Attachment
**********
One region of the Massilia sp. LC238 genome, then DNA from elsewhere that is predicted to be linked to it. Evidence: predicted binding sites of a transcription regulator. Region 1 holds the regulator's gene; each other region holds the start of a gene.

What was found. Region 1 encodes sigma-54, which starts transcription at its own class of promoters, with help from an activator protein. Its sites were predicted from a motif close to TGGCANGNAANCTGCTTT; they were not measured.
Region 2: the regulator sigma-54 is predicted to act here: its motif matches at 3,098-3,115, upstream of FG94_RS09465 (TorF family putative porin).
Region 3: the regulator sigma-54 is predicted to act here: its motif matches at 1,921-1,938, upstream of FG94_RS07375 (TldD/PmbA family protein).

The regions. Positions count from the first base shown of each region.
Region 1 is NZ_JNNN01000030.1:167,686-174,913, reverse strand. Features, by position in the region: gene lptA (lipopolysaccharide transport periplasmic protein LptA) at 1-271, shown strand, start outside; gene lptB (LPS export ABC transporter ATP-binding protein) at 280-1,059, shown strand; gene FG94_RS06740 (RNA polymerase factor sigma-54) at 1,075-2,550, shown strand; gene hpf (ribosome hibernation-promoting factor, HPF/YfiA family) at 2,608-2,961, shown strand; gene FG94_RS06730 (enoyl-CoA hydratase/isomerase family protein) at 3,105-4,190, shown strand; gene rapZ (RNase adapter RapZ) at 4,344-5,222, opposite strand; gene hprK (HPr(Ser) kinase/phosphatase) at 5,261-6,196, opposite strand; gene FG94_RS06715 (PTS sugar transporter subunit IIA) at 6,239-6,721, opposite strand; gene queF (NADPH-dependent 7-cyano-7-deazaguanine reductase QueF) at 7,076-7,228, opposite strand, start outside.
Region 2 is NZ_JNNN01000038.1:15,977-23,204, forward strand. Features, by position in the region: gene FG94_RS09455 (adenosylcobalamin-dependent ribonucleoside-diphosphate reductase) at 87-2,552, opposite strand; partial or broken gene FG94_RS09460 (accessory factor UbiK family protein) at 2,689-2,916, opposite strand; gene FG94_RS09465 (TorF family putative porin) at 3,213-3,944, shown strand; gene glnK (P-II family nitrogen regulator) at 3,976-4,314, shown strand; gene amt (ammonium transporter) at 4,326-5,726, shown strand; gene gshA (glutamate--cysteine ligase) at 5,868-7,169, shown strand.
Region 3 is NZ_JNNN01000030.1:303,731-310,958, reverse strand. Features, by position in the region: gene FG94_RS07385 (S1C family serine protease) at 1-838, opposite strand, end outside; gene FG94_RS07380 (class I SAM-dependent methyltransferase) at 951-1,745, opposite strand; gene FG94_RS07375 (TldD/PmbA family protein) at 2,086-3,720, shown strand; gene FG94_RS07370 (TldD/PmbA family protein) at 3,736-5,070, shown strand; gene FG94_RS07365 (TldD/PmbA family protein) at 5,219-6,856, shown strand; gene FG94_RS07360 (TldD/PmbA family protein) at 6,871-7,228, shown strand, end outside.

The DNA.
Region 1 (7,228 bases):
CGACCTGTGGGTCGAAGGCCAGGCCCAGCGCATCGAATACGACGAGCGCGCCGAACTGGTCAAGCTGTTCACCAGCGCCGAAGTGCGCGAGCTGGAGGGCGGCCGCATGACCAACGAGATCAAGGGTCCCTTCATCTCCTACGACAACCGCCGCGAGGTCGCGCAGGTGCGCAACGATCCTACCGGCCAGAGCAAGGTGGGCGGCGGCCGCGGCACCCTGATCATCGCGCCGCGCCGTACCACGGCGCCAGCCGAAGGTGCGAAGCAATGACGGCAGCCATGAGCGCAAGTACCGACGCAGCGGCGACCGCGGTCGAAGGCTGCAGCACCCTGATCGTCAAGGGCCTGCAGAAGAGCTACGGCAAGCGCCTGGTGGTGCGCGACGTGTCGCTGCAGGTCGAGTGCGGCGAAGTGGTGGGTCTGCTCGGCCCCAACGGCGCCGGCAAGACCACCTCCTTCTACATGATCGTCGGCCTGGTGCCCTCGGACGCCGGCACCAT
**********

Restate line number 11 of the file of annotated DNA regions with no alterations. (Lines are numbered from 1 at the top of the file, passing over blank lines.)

CGACCTGTGGGTCGAAGGCCAGGCCCAGCGCATCGAATACGACGAGCGCGCCGAACTGGTCAAGCTGTTCACCAGCGCCGAAGTGCGCGAGCTGGAGGGCGGCCGCATGACCAACGAGATCAAGGGTCCCTTCATCTCCTACGACAACCGCCGCGAGGTCGCGCAGGTGCGCAACGATCCTACCGGCCAGAGCAAGGTGGGCGGCGGCCGCGGCACCCTGATCATCGCGCCGCGCCGTACCACGGCGCCAGCCGAAGGTGCGAAGCAATGACGGCAGCCATGAGCGCAAGTACCGACGCAGCGGCGACCGCGGTCGAAGGCTGCAGCACCCTGATCGTCAAGGGCCTGCAGAAGAGCTACGGCAAGCGCCTGGTGGTGCGCGACGTGTCGCTGCAGGTCGAGTGCGGCGAAGTGGTGGGTCTGCTCGGCCCCAACGGCGCCGGCAAGACCACCTCCTTCTACATGATCGTCGGCCTGGTGCCCTCGGACGCCGGCACCAT